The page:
Video-conferencing services don’t come cheap. In fact, you have to pay a sum every month –– it will vary depending on the features you want to avail and the number of participants you want to join at once.
Because it is now essential for businesses, especially they are still on a virtual setup, they have no choice but to pay the monthly subscription. But, for small businesses, the amount can be pretty hefty.
Good thing, Microsoft launches its first standalone version of Teams, perfectly suited for small businesses. And what makes it perfect is the cheaper subscription fee that still allows for many features.
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Microsoft launches a cheap version of Teams, directly taking aim at Zoom
The competition for the best video-conferencing service still continues. Microsoft takes a shot at Zoom as it unveils a standalone cheaper version of the Microsoft Teams called Teams Essentials for small businesses.
Microsoft Teams Essentials will be priced at $4 per user per month. Users can still access the core meeting features of Teams without having to buy the typical Office app bundles that basically require a more expensive Microsoft 365 plan.
In Teams Essentials, Microsoft is letting go of its Slack-like channels functionality which gives way to a more simplified chat interface and solely focuses on meetings and video calls.
That’s why, this standalone version makes a direct Zoom competitor.
It’s the first standalone offering of Microsoft Teams designed specifically with small businesses in mind. It brings together features small businesses need to serve customers, including unlimited group video calls for up to 30 hours, group chat, file sharing, and calendaring,says Jared Spataro, head of Microsoft 365.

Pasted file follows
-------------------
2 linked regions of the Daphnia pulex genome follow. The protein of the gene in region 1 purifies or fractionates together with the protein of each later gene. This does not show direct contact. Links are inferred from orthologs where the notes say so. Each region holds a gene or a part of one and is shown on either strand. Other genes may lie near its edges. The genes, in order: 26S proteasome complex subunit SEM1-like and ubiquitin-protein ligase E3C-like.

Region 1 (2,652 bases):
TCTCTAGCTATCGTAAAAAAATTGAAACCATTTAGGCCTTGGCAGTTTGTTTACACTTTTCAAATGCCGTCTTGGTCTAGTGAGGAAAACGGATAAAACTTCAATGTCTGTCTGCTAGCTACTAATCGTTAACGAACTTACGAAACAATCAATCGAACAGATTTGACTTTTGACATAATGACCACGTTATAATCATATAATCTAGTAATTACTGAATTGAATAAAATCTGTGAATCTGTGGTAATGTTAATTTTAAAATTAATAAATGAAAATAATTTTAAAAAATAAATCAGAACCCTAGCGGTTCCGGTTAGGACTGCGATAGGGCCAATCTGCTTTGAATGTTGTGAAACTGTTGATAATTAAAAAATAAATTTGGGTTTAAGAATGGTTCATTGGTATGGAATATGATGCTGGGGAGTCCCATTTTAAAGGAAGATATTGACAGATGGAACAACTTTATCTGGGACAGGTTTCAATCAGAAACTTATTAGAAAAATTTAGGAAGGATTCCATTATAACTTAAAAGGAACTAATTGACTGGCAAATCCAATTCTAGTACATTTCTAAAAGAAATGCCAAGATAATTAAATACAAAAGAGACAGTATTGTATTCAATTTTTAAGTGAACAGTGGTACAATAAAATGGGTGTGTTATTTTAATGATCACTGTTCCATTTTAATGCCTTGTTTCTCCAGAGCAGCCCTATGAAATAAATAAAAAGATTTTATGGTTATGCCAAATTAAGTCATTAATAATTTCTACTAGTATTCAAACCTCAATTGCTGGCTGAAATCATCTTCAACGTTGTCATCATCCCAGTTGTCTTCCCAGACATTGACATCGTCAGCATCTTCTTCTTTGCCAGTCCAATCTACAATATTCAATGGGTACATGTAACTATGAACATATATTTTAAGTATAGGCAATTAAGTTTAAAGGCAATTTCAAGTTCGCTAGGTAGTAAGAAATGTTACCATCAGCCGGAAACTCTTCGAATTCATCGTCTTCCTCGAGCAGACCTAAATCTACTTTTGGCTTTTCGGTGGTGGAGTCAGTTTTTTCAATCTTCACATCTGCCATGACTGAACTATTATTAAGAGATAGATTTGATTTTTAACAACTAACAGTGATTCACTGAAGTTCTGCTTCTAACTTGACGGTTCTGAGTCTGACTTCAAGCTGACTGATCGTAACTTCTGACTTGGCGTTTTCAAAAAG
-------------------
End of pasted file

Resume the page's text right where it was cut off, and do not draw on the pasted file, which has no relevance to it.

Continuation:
Technically, small businesses have to choose between Microsoft Business Basic plan –– starts at $5 per user per month and increasing to $6 this March –– or competitors like Slack, Zoom, Google Workspace, and more.
Now, Microsoft is targeting small businesses that have depended on Zoom during this pandemic. Zoom is another video-conferencing software that was identified as an emerging threat last year when the pandemic began.
With the standalone Microsoft Essentials, it is now a big step in competing with the likes of Zoom and even Google’s Workspace push.
Clearly, Microsoft sees an opportunity to help out small businesses that are trying to make use of tools that won’t break the bank for them to stay afloat.
Many small businesses are using Zoom for video calls, Slack for group chat, and Google Workspace for email and calendar handling. That is so many apps to use and too many subscription fees to pay. And chaotic is an understatement.
Slowly these companies will work to make every business solution available and seamless to use. Even so that Google has been centralizing its chat and communications apps into Gmail, even opening Google Workspace for everyone to use.
None of the companies yet have the perfect solution. Microsoft Teams Essentials still lacks the app extensibility to really bring all these features in one.
Furthermore, Microsoft is also including Google Calendar integrations in Teams Essentials soon –– an important step in making Teams a true standalone.
Looking at the prices, Microsoft Teams Essentials at just $4 per user per month can be very appealing, take for example, the Zoom Pro license is at $14.99 per month.
If you want to make the switch or maybe just try it out, Microsoft Essentials is now available directly from Microsoft.